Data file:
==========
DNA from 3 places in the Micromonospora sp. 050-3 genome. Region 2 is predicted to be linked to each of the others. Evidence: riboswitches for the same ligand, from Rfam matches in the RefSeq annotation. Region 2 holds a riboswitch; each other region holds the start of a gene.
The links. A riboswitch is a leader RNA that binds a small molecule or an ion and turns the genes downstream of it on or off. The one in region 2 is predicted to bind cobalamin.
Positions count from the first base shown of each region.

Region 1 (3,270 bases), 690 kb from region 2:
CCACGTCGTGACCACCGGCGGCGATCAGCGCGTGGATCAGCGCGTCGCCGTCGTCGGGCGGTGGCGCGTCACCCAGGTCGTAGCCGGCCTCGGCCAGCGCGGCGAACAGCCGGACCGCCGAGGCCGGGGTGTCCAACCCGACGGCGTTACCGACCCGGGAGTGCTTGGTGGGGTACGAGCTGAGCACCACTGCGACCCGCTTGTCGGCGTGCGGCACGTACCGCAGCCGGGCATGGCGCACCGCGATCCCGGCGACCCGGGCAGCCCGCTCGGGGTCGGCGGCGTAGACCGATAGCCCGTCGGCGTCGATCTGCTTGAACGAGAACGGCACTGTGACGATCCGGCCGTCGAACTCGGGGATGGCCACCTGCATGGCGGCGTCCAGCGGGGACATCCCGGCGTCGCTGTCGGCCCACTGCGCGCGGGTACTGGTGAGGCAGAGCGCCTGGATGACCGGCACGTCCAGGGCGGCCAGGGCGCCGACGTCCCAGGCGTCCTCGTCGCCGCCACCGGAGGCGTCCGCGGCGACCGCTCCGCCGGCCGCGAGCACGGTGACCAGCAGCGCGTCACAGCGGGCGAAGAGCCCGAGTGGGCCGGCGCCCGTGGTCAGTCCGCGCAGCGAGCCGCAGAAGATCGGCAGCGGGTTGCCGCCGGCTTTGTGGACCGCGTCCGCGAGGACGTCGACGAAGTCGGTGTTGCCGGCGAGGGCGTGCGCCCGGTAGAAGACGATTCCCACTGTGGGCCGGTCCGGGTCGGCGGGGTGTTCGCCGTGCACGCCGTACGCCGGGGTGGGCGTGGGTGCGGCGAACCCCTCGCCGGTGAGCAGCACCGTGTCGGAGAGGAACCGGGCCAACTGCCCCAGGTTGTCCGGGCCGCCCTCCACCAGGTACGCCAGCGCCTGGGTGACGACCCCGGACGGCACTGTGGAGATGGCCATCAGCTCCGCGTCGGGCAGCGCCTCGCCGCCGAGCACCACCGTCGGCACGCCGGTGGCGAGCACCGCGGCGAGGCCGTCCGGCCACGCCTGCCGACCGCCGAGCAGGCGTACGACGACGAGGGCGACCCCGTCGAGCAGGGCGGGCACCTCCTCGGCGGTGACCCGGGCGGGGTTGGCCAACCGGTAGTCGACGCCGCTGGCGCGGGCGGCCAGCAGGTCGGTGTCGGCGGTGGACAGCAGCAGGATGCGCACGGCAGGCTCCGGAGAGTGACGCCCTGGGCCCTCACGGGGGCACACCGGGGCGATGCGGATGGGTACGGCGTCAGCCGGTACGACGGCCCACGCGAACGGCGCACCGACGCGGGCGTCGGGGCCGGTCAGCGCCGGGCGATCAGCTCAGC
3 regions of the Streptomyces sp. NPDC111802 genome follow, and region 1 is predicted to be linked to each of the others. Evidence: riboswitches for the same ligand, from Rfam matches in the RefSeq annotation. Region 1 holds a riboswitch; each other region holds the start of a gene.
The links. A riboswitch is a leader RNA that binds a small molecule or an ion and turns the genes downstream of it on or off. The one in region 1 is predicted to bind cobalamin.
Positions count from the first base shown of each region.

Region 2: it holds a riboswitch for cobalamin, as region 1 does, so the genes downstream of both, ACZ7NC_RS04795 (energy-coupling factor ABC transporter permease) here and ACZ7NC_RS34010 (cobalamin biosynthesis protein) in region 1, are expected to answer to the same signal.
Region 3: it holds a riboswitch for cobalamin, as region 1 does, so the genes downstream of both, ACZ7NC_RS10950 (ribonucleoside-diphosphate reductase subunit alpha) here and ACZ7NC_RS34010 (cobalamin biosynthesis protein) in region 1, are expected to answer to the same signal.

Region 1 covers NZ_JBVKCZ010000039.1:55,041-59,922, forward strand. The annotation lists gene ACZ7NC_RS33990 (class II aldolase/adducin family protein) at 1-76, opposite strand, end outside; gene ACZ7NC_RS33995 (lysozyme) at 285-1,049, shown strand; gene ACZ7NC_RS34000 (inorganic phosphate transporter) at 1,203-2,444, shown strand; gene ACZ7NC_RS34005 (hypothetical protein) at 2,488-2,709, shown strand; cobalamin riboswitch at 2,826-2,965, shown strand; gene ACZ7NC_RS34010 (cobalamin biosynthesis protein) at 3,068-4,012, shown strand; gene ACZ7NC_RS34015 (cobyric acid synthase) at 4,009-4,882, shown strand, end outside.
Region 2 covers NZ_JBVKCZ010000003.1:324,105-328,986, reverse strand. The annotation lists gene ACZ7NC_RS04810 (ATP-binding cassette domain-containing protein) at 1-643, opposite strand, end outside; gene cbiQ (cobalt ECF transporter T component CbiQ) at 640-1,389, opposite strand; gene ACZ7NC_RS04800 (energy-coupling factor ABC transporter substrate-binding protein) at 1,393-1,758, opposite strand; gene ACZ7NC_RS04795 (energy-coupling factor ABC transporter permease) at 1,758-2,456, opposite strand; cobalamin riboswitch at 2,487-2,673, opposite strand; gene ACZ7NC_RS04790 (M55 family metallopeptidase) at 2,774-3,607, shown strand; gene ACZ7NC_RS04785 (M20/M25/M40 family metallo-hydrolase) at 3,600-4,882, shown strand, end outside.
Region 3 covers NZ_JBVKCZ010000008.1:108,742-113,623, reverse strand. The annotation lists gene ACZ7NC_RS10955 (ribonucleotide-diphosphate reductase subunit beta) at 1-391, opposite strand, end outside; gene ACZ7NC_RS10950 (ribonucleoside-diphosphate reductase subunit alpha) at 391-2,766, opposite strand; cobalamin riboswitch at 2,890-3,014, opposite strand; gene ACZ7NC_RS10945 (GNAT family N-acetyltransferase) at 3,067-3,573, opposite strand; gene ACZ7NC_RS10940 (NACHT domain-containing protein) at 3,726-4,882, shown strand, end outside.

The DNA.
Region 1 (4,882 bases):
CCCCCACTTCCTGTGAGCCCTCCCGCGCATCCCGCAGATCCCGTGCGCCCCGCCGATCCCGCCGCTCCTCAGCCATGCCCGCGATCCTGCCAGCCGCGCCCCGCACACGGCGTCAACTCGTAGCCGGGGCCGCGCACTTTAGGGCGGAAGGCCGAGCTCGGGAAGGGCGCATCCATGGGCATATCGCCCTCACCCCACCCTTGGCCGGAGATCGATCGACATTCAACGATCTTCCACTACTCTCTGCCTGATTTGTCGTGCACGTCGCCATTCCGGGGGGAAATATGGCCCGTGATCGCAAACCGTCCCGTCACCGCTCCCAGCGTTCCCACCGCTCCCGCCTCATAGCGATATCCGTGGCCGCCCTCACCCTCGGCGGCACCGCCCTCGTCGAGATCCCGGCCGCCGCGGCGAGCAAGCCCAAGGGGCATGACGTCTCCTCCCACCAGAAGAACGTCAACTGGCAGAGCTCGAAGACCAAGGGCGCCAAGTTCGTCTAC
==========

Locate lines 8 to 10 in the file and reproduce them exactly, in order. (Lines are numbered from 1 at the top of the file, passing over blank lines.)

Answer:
Positions count from the first base shown of each region.

Region 2: it holds a riboswitch for cobalamin, as region 1 does, so the genes downstream of both, ACZ7NC_RS04795 (energy-coupling factor ABC transporter permease) here and ACZ7NC_RS34010 (cobalamin biosynthesis protein) in region 1, are expected to answer to the same signal.
Region 3: it holds a riboswitch for cobalamin, as region 1 does, so the genes downstream of both, ACZ7NC_RS10950 (ribonucleoside-diphosphate reductase subunit alpha) here and ACZ7NC_RS34010 (cobalamin biosynthesis protein) in region 1, are expected to answer to the same signal.